A history of accounting.

Author:Bennett, Doug

We didn't start the FIAR, it was always burning since the World's been turning--Billy Joel

The Army, Navy, and Air Force marked an important milestone in December 2014 when each Service began audit of its Schedule of Budgetary Activity (SBA). Many readers of this journal have been working towards this goal for years and are justifiably proud of this accomplishment. You may not realize, however, how long a journey this has been and the role and impact accounting and auditing have had on our history.

Accounting was first applied over 5,500 years ago in Iraq.

Back then, traders used clay ledgers to record the sale and purchase of crops and livestock (such as wheat and goats). While most traders were honest, there always were a few unscrupulous ones, and many of the internal controls we follow today can be traced back to those ancient businessmen. For example, the Hammurabi Code, written almost four thousand years ago, includes a law preventing a merchant from recording a transaction unless he has sealed and signed off on the receipt of money. (1)

Public audits of government accounts were first introduced in ancient Greece about 330 BC.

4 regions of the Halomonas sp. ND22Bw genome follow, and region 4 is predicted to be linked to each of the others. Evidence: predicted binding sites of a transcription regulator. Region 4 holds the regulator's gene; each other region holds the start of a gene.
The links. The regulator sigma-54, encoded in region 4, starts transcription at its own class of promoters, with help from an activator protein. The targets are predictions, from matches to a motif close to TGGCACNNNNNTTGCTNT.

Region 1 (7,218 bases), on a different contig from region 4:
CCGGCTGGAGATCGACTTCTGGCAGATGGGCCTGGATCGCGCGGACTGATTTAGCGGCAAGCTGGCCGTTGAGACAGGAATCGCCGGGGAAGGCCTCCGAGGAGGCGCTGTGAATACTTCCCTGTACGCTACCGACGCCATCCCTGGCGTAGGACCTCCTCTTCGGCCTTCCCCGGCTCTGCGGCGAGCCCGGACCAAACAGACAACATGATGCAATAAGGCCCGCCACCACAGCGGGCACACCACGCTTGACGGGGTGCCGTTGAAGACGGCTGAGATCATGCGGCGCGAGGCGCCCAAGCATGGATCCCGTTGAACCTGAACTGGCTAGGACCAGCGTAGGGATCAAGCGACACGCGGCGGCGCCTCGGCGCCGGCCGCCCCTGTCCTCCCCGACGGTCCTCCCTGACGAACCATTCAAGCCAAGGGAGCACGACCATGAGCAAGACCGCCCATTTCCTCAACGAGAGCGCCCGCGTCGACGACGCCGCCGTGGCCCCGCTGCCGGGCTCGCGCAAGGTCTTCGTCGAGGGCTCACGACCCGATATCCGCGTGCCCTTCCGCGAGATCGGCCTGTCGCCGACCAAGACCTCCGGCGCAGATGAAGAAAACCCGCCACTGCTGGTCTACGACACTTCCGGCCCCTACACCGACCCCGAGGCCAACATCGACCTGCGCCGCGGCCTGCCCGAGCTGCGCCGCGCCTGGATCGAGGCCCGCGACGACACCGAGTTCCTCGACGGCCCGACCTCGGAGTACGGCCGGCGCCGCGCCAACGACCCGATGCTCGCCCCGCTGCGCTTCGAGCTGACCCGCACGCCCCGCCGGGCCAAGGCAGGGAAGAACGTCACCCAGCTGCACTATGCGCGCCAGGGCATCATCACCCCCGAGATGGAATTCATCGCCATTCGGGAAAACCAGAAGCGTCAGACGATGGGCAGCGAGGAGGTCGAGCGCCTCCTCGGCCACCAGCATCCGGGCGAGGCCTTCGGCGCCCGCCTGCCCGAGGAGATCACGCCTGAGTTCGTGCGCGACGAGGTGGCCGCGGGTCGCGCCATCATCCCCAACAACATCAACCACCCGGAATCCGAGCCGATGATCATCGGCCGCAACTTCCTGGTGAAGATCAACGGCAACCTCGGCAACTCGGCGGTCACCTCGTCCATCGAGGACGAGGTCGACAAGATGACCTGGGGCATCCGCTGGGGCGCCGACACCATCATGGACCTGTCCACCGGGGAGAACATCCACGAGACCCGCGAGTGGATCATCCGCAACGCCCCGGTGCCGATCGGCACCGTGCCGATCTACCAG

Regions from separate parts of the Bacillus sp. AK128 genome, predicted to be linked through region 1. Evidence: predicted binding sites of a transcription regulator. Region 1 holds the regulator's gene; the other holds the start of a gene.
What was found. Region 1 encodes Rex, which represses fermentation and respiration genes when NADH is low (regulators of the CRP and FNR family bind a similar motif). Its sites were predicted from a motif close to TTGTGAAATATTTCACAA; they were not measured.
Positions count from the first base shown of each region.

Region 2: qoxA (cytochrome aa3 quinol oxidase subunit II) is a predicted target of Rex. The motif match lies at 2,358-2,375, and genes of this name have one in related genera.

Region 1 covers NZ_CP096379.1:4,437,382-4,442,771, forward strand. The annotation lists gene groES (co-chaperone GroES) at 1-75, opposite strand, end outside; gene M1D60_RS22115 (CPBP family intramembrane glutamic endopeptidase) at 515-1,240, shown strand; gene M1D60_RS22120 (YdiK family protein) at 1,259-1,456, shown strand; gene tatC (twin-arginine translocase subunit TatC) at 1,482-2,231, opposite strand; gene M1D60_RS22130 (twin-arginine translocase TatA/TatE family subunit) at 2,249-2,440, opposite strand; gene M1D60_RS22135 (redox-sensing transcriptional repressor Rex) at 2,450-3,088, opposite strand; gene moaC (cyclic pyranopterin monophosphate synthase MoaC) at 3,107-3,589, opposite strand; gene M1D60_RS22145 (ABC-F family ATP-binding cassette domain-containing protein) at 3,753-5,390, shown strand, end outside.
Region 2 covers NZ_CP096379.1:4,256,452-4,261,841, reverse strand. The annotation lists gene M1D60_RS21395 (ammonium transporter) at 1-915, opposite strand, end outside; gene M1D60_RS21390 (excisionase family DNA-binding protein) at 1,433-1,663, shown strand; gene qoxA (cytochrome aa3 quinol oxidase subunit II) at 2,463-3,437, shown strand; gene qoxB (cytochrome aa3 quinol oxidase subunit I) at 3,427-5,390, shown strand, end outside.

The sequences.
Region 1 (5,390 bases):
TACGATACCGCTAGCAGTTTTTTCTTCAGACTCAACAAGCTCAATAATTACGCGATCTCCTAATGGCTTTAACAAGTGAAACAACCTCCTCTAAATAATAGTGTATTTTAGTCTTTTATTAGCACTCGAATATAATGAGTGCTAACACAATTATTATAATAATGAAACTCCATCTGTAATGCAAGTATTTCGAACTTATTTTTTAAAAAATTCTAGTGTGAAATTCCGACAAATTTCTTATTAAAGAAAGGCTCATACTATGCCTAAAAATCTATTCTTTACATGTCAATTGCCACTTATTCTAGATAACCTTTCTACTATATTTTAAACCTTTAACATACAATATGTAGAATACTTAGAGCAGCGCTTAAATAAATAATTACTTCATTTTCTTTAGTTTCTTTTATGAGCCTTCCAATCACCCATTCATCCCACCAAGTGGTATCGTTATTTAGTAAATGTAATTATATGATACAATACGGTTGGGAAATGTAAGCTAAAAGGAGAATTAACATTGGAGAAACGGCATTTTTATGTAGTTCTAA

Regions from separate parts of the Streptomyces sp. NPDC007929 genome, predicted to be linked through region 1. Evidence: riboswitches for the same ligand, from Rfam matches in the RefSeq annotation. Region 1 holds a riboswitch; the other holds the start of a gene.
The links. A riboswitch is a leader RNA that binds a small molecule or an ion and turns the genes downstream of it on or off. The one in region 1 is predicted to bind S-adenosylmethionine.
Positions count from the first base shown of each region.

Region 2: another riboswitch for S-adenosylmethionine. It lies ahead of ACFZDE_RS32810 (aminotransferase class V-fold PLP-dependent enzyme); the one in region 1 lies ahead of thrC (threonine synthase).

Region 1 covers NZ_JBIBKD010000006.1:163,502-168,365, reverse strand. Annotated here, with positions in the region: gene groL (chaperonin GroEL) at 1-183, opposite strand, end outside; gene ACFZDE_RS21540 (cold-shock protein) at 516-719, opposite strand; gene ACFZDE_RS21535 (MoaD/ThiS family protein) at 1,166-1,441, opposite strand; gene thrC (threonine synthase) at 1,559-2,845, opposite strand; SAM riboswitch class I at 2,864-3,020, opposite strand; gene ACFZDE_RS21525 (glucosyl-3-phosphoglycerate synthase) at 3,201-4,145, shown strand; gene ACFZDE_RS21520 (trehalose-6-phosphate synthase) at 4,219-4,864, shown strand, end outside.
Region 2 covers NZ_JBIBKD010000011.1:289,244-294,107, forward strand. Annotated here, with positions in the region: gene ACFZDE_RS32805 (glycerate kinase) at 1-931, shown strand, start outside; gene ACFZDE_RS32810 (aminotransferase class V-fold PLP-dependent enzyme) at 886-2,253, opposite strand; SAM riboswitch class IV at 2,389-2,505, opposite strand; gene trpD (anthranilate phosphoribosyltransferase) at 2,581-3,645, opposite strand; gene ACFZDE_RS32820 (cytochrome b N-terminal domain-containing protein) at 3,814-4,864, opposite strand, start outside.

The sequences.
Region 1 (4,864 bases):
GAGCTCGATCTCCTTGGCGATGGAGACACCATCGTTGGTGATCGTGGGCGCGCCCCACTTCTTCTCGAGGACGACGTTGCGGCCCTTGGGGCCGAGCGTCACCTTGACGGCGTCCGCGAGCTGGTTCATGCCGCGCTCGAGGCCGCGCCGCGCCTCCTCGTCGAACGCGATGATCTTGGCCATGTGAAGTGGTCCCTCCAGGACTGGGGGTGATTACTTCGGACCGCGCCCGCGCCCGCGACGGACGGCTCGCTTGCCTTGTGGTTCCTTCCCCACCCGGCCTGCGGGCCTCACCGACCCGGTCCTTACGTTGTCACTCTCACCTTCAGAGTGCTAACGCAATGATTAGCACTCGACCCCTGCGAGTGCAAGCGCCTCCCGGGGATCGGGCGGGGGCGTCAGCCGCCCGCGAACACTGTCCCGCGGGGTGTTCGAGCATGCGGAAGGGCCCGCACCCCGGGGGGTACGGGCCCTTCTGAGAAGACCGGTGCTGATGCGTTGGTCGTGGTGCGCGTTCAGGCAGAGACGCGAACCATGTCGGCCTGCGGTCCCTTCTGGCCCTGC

The Athenian Constitution established the role of auditors and charged them with conducting regular audits, centuries before our own Inspector General Act of 1978. States like Sparta and Athens relied on taxes to raise armies as well as provide for public services. These early auditors were vital to assure the public that their tax dollars were properly used and accounted for, thus ensuring the credibility of the government. Despite the Importance of this task, many of the accountants were Indentured servants not entitled to all freedoms enjoyed by the citizens of Athens. Because of this, early audit procedures often included torture. Despite these draconian processes, fraud remained widespread.

Early audits were aimed at both accountability and improvement in government operations.

Eventually, Rome eclipsed Greece and adapted many of Its customs including the predilection of leaders to engage In fraud.

In fact, Mark Antony, the Roman general famous for dating Cleopatra and avenging the murder of Caesar, also was known as an easily corruptible public official. One of his enemies, Cicero, accused him of "squandering countless sums of money"--a charge remarkably similar to language In our own Chief Financial Officers (CFO) Act, which justifies Itself by stating "Billions of dollars are lost each year through fraud, waste, abuse, and mismanagement among the hundreds of programs in the Federal Government." (2)

Unfortunately whistleblower laws were nonexistent In ancient Rome and Mark Antony had the hands of Cicero cut off and displayed In the coliseum for his part in bringing to light Antony's shady dealings and poor accounting practices. Even so, good government and accountability would not be denied.

The first public accounting of government expenditures occurred under the reign of Caesar Augustus. He succeeded Mark Antony and brought about a new approach toward government accountability and financial reporting. Without access to our modern day Internet or Department of the Treasury's Federal Agencies' Centralized Trial-Balance System, Augustus...

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